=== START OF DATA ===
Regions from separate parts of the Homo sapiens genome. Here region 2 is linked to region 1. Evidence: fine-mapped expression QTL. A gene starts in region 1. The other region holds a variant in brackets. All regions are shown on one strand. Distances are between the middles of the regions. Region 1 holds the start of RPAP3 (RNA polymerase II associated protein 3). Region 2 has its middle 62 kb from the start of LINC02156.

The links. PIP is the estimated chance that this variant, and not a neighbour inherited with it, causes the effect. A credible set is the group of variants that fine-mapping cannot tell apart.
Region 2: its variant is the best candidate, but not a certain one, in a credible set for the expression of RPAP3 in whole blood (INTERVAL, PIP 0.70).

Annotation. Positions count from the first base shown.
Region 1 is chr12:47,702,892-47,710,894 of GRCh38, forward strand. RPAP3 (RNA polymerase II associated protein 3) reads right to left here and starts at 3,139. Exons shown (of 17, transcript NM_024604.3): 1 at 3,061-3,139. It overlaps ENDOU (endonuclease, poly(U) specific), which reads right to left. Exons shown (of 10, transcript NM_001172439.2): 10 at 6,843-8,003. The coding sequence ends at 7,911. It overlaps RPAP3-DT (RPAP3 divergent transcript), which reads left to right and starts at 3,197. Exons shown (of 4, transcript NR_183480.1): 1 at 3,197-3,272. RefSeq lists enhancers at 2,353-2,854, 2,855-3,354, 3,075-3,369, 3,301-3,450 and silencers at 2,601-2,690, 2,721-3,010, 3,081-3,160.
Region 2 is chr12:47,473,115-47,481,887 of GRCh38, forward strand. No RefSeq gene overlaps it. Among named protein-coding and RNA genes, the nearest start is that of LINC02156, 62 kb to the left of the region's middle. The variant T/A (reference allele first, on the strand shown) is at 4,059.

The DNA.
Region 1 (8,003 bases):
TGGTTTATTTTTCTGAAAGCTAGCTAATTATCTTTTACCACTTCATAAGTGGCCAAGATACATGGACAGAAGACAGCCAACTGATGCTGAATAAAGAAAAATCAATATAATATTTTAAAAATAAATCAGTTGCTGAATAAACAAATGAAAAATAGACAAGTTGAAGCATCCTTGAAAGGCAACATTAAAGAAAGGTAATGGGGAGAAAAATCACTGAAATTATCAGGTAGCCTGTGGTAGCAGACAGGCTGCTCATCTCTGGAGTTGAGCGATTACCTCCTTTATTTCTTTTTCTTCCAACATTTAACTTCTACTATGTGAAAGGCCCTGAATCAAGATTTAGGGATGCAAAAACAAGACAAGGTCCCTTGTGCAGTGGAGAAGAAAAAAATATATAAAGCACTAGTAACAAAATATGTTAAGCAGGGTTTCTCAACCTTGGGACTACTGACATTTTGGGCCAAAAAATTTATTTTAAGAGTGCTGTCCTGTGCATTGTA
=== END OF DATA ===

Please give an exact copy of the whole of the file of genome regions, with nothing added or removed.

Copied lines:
Regions from separate parts of the Homo sapiens genome. Here region 2 is linked to region 1. Evidence: fine-mapped expression QTL. A gene starts in region 1. The other region holds a variant in brackets. All regions are shown on one strand. Distances are between the middles of the regions. Region 1 holds the start of RPAP3 (RNA polymerase II associated protein 3). Region 2 has its middle 62 kb from the start of LINC02156.

The links. PIP is the estimated chance that this variant, and not a neighbour inherited with it, causes the effect. A credible set is the group of variants that fine-mapping cannot tell apart.
Region 2: its variant is the best candidate, but not a certain one, in a credible set for the expression of RPAP3 in whole blood (INTERVAL, PIP 0.70).

Annotation. Positions count from the first base shown.
Region 1 is chr12:47,702,892-47,710,894 of GRCh38, forward strand. RPAP3 (RNA polymerase II associated protein 3) reads right to left here and starts at 3,139. Exons shown (of 17, transcript NM_024604.3): 1 at 3,061-3,139. It overlaps ENDOU (endonuclease, poly(U) specific), which reads right to left. Exons shown (of 10, transcript NM_001172439.2): 10 at 6,843-8,003. The coding sequence ends at 7,911. It overlaps RPAP3-DT (RPAP3 divergent transcript), which reads left to right and starts at 3,197. Exons shown (of 4, transcript NR_183480.1): 1 at 3,197-3,272. RefSeq lists enhancers at 2,353-2,854, 2,855-3,354, 3,075-3,369, 3,301-3,450 and silencers at 2,601-2,690, 2,721-3,010, 3,081-3,160.
Region 2 is chr12:47,473,115-47,481,887 of GRCh38, forward strand. No RefSeq gene overlaps it. Among named protein-coding and RNA genes, the nearest start is that of LINC02156, 62 kb to the left of the region's middle. The variant T/A (reference allele first, on the strand shown) is at 4,059.

The DNA.
Region 1 (8,003 bases):
TGGTTTATTTTTCTGAAAGCTAGCTAATTATCTTTTACCACTTCATAAGTGGCCAAGATACATGGACAGAAGACAGCCAACTGATGCTGAATAAAGAAAAATCAATATAATATTTTAAAAATAAATCAGTTGCTGAATAAACAAATGAAAAATAGACAAGTTGAAGCATCCTTGAAAGGCAACATTAAAGAAAGGTAATGGGGAGAAAAATCACTGAAATTATCAGGTAGCCTGTGGTAGCAGACAGGCTGCTCATCTCTGGAGTTGAGCGATTACCTCCTTTATTTCTTTTTCTTCCAACATTTAACTTCTACTATGTGAAAGGCCCTGAATCAAGATTTAGGGATGCAAAAACAAGACAAGGTCCCTTGTGCAGTGGAGAAGAAAAAAATATATAAAGCACTAGTAACAAAATATGTTAAGCAGGGTTTCTCAACCTTGGGACTACTGACATTTTGGGCCAAAAAATTTATTTTAAGAGTGCTGTCCTGTGCATTGTA